Do you want to fuel your child’s growth and development? Provide a nutrient-rich lunch to give her exactly what she needs to learn and grow! Keep reading for some nutritional guidelines, suggestions, and fun lunch ideas that will make your kiddo happy AND healthy!
STUCK in a lunch-packing rut?
Check out these creative lunch menu ideas below from 'Modern Honey'!
Turkey and cheddar roll-up, fresh berries, yogurt, and trail mix
Hummus, pita bread, grape tomatoes, cucumbers, sliced oranges
Cheese quesadilla, guacamole, salsa, tortilla chips, strawberries
Deli meat and cheese kabobs, red pepper slices, apples, fruit leather or snacks
Hard boiled eggs, baby carrots, pretzels, peaches or applesauce
Pasta salad, yogurt, granola bar, and raspberries
Make it FUN! Involve your kiddo in the lunch-packing process!
Want to encourage your child to try different foods? Ask her to help you pack her lunch! Give her healthy choices and allow her to be a part of the process!
Did you know....
Children ages 2 to 3 should consume about:
2 – 4 ounces of protein per day
1 – 1.5 cups of fruit per day
1 – 1.5 cups of vegetables per day
3 – 5 ounces of grains per day
2 cups of dairy per day
Children ages 4 to 8 should consume about:
3 – 5 ounces of protein per day
1 – 1.5 cups of fruits per day
1.5 – 2.5 cups of vegetables per day
4 – 6 ounces of grains per day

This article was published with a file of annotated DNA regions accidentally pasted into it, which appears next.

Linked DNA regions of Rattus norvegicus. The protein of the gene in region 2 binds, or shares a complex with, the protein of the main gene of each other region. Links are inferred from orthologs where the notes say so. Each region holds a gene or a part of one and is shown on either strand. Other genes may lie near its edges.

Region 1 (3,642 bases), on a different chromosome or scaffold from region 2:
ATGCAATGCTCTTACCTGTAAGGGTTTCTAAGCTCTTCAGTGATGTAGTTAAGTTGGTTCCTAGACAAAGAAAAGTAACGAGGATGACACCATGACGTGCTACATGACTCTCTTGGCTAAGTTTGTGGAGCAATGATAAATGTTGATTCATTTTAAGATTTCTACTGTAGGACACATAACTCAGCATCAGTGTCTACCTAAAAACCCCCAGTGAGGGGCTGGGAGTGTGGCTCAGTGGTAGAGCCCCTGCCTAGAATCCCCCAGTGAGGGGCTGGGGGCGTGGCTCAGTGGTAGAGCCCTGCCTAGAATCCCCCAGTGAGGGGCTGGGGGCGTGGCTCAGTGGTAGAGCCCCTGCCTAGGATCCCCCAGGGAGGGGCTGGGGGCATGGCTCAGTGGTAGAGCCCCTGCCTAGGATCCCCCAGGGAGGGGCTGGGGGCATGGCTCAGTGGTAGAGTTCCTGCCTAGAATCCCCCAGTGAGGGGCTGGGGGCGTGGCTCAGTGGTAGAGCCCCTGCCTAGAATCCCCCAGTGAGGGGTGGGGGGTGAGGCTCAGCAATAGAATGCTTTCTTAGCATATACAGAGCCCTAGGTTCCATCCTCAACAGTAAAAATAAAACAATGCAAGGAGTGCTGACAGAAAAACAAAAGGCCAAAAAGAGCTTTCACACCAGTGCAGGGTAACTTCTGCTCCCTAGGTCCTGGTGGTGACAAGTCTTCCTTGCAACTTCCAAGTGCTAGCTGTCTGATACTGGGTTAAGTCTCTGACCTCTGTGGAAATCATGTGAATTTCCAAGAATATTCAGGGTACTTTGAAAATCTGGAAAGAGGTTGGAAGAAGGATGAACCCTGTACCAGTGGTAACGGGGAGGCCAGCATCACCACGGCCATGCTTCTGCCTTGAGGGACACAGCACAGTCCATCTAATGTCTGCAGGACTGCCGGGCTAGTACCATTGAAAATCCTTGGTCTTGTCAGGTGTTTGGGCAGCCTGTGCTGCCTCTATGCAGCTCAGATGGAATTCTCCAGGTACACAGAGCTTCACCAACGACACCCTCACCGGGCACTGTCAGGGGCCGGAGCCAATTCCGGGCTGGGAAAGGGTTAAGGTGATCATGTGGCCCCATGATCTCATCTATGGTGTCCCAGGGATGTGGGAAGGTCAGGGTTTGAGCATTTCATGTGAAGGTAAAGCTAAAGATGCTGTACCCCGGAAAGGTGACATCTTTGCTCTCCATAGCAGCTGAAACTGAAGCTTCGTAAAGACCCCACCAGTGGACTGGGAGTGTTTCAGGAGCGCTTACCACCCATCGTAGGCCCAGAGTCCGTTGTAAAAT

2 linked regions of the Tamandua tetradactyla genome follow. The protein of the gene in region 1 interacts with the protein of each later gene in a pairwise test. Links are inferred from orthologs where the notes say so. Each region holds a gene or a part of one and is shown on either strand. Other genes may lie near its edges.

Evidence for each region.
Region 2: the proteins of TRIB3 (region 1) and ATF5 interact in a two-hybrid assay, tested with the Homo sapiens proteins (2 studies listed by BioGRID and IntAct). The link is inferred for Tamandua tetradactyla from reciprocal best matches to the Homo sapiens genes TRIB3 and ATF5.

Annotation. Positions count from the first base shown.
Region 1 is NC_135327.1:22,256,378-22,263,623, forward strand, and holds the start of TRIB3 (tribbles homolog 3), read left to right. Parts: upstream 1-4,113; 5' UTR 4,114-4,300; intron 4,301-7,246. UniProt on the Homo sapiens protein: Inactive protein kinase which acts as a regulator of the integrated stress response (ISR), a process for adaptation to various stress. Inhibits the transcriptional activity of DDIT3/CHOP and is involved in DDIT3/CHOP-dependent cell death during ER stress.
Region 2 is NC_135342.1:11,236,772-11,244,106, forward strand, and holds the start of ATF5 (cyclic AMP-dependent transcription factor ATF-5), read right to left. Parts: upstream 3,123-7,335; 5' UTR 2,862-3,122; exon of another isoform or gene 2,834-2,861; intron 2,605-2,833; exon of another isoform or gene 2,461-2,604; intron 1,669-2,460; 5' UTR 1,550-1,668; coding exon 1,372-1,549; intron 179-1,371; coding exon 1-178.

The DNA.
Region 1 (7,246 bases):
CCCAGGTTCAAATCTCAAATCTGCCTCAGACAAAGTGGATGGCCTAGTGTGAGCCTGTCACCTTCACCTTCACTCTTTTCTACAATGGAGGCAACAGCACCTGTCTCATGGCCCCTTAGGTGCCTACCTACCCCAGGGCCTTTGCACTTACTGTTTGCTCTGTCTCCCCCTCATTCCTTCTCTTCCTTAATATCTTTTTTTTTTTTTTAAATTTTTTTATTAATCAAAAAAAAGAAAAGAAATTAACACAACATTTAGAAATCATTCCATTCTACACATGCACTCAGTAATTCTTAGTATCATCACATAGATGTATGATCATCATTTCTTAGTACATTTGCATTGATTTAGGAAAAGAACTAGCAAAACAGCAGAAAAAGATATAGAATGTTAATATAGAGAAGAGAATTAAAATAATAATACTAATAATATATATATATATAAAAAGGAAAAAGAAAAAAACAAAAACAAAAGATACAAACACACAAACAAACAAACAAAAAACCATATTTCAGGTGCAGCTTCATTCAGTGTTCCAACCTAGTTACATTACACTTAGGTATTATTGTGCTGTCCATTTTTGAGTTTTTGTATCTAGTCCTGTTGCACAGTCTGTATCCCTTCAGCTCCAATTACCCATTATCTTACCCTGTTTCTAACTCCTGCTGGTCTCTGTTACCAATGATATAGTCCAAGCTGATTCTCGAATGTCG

2.5 cups of dairy per day
Consider packing nutrient-dense foods such as proteins, fruits, vegetables, grains, and dairy. For protein, consider packing a lean meat, eggs, beans, peas, or unsalted nuts and seeds.
Fruits such as strawberries, blueberries, cherries and blackberries contain high levels of antioxidants and are considered good foods for the brain. Berries’ seeds are also a rich source of omega-3 fats. Apples contain pectin which is a dietary fiber and can also stimulate good bacteria to live in your child’s stomach and therefore, fight against any bad bacteria which may try to live there. Bananas, oranges, peaches, pineapples, pears, and avocado are also good options to include in your child’s lunch.
It is important to include vegetables in your child’s diet as much as possible. Spinach is rich in antioxidants and carrots are packed with vitamin A. Broccoli is a great source of vitamin K and C and contains folate, manganese and potassium. Garlic, brussels sprouts, kale, green peas, swiss chard, ginger, asparagus, red cabbage, sweet potatoes, and collard greens are also great choices for lunch.
When including grains, choose whole grains such as whole-wheat bread, quinoa, brown or wild rice. In terms of dairy, low-fat dairy products such as milk, yogurt, cheese or dairy alternative beverages are great options! Try to avoid foods with added sugar such as brown sugar, corn sweetener, corn syrup, or honey. You also want to avoid saturated and trans fats.
Is your kiddo working on different eating skills and goals?
Consider these tips below from our Rise SLP, Reagan! ***Your child’s speech-language pathologist should be the one to implement any feeding goals and therapeutic feeding
Depending on your child’s goals and feeding needs, there are foods that can help target different feeding skills.
To work on biting on molars: pretzel sticks, veggie sticks, apples cut into sticks
To give input for calming: bagels, pizza crust, beef jerky, gum
To alert the oral cavity: trail mix (include foods that vary in texture and taste; salty, sweet, sour, chewy, crunchy)
Parents- do you have any lunch items or strategies that you swear by! Share them with us in the comments below!
Have fun and happy eating!